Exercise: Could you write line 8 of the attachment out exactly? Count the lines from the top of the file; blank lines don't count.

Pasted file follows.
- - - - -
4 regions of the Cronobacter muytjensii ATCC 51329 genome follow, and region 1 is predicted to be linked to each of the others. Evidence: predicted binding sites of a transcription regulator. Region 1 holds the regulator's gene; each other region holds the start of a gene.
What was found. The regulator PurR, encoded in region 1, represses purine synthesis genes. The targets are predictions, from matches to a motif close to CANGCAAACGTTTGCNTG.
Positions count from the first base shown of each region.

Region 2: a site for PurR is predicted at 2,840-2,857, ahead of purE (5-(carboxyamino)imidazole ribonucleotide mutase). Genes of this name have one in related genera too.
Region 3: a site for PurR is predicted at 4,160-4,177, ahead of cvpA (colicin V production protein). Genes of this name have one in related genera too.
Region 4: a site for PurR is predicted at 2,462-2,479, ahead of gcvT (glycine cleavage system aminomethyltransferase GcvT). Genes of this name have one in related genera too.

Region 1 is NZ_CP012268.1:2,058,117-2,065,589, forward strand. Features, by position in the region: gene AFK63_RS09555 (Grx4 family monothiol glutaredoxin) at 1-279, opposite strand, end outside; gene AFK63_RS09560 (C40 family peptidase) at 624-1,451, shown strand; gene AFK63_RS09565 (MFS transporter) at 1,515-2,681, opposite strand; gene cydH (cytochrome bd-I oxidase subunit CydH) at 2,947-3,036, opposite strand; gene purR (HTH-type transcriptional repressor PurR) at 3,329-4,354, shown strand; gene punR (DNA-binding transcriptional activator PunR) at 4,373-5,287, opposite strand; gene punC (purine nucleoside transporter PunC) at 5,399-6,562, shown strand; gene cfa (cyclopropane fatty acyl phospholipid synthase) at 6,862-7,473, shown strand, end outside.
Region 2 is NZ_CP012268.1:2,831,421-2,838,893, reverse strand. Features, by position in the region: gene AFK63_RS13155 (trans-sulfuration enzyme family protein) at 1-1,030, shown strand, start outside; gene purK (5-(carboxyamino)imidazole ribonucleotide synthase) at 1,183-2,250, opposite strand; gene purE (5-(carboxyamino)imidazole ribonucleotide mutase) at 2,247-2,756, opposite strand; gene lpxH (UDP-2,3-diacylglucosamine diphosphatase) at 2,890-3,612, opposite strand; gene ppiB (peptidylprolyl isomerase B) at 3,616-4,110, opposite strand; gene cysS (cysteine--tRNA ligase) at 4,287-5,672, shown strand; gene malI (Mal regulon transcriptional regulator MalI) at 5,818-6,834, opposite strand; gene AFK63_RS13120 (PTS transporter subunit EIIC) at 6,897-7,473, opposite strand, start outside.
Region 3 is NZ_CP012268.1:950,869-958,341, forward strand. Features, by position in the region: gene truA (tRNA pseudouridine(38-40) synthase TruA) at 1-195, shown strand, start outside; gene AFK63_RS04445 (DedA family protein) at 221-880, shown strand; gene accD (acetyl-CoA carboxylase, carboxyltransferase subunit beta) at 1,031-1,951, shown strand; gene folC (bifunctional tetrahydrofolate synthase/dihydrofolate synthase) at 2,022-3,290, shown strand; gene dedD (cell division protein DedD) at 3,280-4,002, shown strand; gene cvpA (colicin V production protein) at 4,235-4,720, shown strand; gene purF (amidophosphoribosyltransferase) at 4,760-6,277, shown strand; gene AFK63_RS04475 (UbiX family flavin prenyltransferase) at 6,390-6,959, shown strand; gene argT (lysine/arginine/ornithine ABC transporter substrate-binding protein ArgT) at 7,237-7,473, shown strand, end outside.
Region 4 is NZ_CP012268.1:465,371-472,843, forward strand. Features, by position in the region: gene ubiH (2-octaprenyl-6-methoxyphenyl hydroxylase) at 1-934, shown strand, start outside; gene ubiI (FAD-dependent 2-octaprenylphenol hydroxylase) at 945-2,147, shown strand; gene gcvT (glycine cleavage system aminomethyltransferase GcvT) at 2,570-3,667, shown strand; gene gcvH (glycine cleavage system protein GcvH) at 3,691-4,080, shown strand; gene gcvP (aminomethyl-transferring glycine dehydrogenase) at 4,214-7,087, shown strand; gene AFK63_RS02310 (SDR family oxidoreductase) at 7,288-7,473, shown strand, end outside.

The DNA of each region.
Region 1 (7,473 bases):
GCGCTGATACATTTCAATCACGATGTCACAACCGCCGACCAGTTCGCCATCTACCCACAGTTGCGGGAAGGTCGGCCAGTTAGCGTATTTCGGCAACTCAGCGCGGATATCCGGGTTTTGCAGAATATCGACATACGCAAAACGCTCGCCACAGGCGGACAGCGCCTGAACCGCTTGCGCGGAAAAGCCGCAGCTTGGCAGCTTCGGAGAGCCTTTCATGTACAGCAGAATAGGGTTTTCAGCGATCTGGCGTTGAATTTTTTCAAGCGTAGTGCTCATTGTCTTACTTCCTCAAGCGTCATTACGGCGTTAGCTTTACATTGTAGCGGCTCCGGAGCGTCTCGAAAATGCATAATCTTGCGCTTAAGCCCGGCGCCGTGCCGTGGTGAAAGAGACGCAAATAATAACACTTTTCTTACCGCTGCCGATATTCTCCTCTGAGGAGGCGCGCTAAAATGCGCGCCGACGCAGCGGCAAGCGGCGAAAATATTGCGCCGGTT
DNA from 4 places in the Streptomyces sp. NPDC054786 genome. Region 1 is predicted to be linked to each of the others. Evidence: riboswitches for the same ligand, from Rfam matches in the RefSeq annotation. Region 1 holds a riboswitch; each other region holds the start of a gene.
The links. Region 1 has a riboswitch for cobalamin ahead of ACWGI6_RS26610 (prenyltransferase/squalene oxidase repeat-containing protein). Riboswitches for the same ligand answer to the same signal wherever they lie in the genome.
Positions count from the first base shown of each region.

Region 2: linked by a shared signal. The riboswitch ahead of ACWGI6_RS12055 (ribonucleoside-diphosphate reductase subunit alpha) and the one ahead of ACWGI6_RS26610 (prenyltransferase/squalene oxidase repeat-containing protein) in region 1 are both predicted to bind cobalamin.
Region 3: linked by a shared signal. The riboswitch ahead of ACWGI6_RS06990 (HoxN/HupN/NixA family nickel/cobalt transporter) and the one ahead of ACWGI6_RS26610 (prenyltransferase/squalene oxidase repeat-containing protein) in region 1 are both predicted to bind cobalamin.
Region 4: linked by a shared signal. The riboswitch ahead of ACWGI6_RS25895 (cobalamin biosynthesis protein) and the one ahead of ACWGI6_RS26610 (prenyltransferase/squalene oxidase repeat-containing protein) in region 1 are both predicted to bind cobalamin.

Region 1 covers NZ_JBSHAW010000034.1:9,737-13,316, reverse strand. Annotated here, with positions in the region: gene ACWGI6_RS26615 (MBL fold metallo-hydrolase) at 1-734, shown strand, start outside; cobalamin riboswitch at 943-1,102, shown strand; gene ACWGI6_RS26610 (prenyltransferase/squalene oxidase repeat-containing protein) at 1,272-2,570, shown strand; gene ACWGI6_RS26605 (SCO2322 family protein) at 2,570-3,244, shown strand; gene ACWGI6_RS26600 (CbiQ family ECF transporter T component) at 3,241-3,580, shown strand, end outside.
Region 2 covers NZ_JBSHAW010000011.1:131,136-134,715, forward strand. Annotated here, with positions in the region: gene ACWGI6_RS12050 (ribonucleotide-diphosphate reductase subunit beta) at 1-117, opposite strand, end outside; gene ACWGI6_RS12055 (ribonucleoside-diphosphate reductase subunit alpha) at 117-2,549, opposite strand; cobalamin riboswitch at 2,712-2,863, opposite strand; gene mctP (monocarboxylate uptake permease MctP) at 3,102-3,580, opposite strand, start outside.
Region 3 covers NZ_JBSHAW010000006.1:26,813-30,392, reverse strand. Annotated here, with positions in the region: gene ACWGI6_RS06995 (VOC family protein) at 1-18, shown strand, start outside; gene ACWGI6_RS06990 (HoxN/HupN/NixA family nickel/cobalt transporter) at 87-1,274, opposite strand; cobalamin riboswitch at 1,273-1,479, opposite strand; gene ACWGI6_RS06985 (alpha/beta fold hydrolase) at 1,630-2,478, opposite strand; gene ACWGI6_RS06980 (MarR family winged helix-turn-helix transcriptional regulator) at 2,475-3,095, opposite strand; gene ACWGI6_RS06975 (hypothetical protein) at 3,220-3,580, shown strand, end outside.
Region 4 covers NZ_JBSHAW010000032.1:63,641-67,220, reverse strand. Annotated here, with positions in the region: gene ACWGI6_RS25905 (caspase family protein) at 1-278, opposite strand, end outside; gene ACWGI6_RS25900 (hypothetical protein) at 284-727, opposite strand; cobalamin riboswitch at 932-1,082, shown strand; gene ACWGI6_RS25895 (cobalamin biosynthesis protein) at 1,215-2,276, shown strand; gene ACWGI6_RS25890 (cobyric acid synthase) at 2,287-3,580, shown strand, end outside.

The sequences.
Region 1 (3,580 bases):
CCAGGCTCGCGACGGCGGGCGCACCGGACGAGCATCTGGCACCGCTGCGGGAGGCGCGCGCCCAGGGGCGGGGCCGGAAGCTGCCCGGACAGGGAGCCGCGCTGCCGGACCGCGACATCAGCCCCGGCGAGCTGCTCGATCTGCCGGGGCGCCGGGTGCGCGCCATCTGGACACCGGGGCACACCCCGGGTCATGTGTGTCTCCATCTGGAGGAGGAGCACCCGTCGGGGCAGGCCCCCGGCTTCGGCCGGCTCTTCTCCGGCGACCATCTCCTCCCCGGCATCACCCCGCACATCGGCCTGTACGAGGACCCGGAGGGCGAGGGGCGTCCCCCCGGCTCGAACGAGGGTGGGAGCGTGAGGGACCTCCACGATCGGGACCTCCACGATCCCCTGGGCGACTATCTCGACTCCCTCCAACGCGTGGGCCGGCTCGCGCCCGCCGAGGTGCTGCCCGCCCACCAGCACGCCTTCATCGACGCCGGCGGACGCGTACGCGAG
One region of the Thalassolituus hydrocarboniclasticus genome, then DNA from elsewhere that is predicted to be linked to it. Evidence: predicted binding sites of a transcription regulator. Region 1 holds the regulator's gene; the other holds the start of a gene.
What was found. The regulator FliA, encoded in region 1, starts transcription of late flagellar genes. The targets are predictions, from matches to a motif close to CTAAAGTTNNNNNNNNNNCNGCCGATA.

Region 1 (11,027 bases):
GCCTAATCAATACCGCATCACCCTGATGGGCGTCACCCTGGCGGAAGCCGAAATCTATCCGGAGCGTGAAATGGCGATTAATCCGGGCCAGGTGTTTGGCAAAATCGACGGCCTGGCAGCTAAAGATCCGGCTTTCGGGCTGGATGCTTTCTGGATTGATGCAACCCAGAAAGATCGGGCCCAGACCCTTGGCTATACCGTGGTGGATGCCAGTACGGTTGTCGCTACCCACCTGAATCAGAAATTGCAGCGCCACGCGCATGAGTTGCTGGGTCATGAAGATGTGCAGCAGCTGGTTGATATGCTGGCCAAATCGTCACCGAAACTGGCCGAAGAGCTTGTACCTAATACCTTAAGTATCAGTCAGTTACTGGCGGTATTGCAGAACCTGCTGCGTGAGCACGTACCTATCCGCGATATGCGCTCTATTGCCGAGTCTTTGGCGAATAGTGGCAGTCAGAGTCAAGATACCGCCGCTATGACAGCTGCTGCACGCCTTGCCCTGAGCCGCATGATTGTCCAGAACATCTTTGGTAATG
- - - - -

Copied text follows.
Region 2 is NZ_CP012268.1:2,831,421-2,838,893, reverse strand. Features, by position in the region: gene AFK63_RS13155 (trans-sulfuration enzyme family protein) at 1-1,030, shown strand, start outside; gene purK (5-(carboxyamino)imidazole ribonucleotide synthase) at 1,183-2,250, opposite strand; gene purE (5-(carboxyamino)imidazole ribonucleotide mutase) at 2,247-2,756, opposite strand; gene lpxH (UDP-2,3-diacylglucosamine diphosphatase) at 2,890-3,612, opposite strand; gene ppiB (peptidylprolyl isomerase B) at 3,616-4,110, opposite strand; gene cysS (cysteine--tRNA ligase) at 4,287-5,672, shown strand; gene malI (Mal regulon transcriptional regulator MalI) at 5,818-6,834, opposite strand; gene AFK63_RS13120 (PTS transporter subunit EIIC) at 6,897-7,473, opposite strand, start outside.